Private sector bemoans stronger baht

BANK of Thailand Governor Veerathai Santipraphob today refused to pinpoint what the baht and US dollar exchange rate should be despite strong calls from the private sector to prevent the Thai currency from strengthening too much and keep this rate at 34.50 baht against the greenback.

He told Thai News Agency that currency exchange rate can be not deliberated on a daily basis and up to this point the central bank has continuously discussed this issue with the private sector.

What the private sector wants the Central Bank to do is to prevent the Thai currency from fluctuating more than the currencies of its competitors and also not move in tandem with regional currencies, Mr Veerathai added.

In the past the Thai baht has been moving close to regional currencies as can be seen by the appreciation of 4% since the beginning of this year but the Malaysian ringgit, Korean won and Japanese yen did strengthen more than this.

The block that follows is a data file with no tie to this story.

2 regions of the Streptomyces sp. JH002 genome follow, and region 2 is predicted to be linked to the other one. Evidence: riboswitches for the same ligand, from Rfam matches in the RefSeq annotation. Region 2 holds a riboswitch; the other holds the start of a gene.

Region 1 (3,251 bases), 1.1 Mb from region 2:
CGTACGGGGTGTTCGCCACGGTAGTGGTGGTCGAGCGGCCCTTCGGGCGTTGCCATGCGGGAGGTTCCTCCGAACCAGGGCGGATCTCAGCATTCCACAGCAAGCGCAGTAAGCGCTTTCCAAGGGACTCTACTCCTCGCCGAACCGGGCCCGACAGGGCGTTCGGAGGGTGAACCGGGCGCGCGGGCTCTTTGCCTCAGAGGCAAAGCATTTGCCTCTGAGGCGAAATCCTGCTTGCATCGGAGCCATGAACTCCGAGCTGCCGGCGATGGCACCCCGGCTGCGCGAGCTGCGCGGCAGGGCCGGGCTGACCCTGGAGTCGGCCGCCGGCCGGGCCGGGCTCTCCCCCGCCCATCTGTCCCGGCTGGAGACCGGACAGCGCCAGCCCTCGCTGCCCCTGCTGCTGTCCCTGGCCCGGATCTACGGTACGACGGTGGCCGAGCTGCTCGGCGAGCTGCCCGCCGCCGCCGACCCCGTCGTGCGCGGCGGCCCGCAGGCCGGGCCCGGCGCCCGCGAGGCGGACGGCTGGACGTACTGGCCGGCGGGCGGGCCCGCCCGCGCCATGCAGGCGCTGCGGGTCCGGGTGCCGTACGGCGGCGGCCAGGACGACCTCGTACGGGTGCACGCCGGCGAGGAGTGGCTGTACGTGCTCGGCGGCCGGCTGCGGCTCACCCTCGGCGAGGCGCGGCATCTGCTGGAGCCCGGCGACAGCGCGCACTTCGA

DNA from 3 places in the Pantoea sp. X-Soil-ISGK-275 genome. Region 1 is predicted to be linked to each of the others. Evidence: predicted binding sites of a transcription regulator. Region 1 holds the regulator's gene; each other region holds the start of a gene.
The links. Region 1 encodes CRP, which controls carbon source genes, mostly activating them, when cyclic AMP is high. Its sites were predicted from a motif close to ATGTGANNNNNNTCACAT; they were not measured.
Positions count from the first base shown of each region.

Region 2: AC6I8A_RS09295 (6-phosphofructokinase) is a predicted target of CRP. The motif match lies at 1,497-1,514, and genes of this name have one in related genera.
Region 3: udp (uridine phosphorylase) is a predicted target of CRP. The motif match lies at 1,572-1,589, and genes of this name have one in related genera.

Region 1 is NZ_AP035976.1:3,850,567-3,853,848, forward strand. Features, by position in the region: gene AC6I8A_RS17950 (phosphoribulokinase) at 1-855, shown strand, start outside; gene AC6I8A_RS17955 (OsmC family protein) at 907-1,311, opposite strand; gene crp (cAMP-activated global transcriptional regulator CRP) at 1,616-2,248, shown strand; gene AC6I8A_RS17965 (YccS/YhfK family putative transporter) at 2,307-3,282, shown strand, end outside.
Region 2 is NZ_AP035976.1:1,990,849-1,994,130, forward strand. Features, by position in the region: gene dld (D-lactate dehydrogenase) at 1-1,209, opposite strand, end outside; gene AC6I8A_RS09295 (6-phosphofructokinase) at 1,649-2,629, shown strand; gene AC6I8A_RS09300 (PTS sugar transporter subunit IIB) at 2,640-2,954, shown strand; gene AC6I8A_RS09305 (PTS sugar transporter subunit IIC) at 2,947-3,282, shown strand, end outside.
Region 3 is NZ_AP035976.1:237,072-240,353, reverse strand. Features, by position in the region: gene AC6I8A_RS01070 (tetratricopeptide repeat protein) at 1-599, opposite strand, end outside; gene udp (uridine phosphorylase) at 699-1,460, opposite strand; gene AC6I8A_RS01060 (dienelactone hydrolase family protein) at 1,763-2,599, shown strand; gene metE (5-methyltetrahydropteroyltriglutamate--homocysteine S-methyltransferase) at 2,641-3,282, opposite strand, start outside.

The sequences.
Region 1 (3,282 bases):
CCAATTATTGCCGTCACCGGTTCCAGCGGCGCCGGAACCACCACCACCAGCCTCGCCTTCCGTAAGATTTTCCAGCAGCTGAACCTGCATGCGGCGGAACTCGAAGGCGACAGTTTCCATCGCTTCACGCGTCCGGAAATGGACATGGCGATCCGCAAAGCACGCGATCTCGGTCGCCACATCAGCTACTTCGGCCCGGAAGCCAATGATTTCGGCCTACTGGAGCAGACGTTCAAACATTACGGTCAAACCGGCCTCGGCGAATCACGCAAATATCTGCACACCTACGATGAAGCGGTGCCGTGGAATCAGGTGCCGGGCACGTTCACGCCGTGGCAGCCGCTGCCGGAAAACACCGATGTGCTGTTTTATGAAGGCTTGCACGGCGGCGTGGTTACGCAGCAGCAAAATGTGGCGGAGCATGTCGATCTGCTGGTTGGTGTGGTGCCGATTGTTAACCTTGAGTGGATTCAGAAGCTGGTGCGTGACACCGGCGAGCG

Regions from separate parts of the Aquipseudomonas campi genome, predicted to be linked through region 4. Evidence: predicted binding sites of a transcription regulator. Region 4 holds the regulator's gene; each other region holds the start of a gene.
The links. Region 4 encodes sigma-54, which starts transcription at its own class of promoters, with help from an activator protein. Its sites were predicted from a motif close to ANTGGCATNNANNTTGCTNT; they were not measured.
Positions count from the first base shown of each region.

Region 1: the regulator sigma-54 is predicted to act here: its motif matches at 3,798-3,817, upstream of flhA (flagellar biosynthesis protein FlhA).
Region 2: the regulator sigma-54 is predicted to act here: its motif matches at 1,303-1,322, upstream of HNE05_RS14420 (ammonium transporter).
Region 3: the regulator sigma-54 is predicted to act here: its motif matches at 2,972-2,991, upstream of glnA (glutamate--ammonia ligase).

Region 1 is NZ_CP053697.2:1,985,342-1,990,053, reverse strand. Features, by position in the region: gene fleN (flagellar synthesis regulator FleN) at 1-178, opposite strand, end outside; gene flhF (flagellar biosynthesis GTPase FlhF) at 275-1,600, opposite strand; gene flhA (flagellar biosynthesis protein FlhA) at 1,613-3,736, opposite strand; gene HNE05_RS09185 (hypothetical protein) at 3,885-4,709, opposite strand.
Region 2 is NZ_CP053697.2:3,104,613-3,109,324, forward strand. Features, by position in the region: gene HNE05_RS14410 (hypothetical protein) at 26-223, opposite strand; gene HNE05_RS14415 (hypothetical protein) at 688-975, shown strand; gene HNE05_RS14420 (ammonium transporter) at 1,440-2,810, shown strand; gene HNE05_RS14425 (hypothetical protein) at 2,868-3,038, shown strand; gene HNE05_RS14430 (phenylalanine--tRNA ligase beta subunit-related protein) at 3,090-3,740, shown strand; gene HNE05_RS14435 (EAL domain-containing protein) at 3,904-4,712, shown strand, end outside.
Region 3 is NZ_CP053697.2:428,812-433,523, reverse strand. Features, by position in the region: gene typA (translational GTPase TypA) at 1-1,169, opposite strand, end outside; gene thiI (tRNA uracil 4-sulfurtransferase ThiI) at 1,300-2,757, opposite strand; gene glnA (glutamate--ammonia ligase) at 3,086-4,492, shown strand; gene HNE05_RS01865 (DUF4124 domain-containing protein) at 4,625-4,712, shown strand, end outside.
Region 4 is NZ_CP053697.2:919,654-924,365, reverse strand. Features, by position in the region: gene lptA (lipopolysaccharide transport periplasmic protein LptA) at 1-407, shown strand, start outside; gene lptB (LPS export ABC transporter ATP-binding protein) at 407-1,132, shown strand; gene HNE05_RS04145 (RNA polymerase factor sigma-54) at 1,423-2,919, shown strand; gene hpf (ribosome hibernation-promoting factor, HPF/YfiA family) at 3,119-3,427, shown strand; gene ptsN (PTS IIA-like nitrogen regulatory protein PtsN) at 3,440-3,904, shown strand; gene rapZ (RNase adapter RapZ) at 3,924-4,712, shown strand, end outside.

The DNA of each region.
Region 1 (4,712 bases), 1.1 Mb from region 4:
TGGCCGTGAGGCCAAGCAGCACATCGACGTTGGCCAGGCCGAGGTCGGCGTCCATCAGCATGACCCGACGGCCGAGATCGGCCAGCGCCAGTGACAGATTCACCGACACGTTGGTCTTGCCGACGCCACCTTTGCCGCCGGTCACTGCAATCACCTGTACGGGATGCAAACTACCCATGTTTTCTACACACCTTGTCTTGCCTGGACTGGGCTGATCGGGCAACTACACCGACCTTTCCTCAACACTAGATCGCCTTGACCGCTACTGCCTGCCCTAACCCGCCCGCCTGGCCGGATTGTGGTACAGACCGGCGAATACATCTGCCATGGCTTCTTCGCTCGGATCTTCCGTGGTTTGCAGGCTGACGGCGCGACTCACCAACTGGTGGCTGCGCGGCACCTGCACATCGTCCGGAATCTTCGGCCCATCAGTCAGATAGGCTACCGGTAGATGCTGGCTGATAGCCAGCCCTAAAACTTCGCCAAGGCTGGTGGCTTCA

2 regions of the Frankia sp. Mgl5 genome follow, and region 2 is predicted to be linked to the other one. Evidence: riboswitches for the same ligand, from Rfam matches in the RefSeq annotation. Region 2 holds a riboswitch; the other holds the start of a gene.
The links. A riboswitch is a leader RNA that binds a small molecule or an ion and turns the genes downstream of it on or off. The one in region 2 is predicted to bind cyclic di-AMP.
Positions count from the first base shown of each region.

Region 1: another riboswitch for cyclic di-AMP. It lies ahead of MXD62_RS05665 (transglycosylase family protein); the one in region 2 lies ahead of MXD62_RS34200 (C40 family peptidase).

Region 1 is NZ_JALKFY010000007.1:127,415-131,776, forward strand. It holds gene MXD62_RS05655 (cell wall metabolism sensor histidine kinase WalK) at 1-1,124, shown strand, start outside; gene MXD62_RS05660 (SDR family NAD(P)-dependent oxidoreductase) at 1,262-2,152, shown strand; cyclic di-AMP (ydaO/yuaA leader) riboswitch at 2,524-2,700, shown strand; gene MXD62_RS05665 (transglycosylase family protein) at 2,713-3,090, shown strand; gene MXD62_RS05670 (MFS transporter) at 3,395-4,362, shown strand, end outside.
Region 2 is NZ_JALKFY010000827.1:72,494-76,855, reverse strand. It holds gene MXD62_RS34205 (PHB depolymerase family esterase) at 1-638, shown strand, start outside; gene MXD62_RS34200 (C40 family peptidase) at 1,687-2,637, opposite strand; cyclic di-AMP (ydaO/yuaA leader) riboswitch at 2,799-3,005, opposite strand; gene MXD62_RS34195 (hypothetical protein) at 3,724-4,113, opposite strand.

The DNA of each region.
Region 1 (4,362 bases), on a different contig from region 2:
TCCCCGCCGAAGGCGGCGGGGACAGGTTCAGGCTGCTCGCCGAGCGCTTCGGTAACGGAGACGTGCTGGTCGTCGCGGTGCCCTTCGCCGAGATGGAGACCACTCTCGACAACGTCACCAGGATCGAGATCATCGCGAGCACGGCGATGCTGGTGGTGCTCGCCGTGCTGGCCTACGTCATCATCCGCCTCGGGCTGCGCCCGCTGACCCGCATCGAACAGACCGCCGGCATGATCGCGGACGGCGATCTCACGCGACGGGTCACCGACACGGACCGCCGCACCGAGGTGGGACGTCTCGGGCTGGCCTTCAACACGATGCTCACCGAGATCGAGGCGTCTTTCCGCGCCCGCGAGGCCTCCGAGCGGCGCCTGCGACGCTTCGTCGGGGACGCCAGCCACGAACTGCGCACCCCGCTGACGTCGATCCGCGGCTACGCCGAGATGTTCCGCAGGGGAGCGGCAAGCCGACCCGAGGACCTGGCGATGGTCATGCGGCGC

However the private sector is now better able to handle currency fluctuations and exchange rate risks, he added.

The Bank of Thailand strongly focuses on the Thai currency when there is heavy investment inflow and when a stronger currency affects business and the economy. It has many tools for example tweaking interest rates, currency rates and monitoring the inflow and outflow of investment funds.

Mr Veerathai warned that the Thai baht will continue to fluctuate because of external factors especially the differing global monetary policies of main industrialized countries.

That the Thai baht is strengthening is because the US dollar has weakened against most currency and the Central Bank has been in touch with financial institutions to encourage the private sector to protect themselves from this risk.

The Central Bank also advises the private sector to use regional currencies for regional trade because regional currencies move more stably than the key currencies and Thailand’s regional trade has increased.


TOP: Experts closely watching currency movement. Photo: Ken Teegardin at SeniorLiving.Org, CC-By-2.0

By Thai Residents reporters


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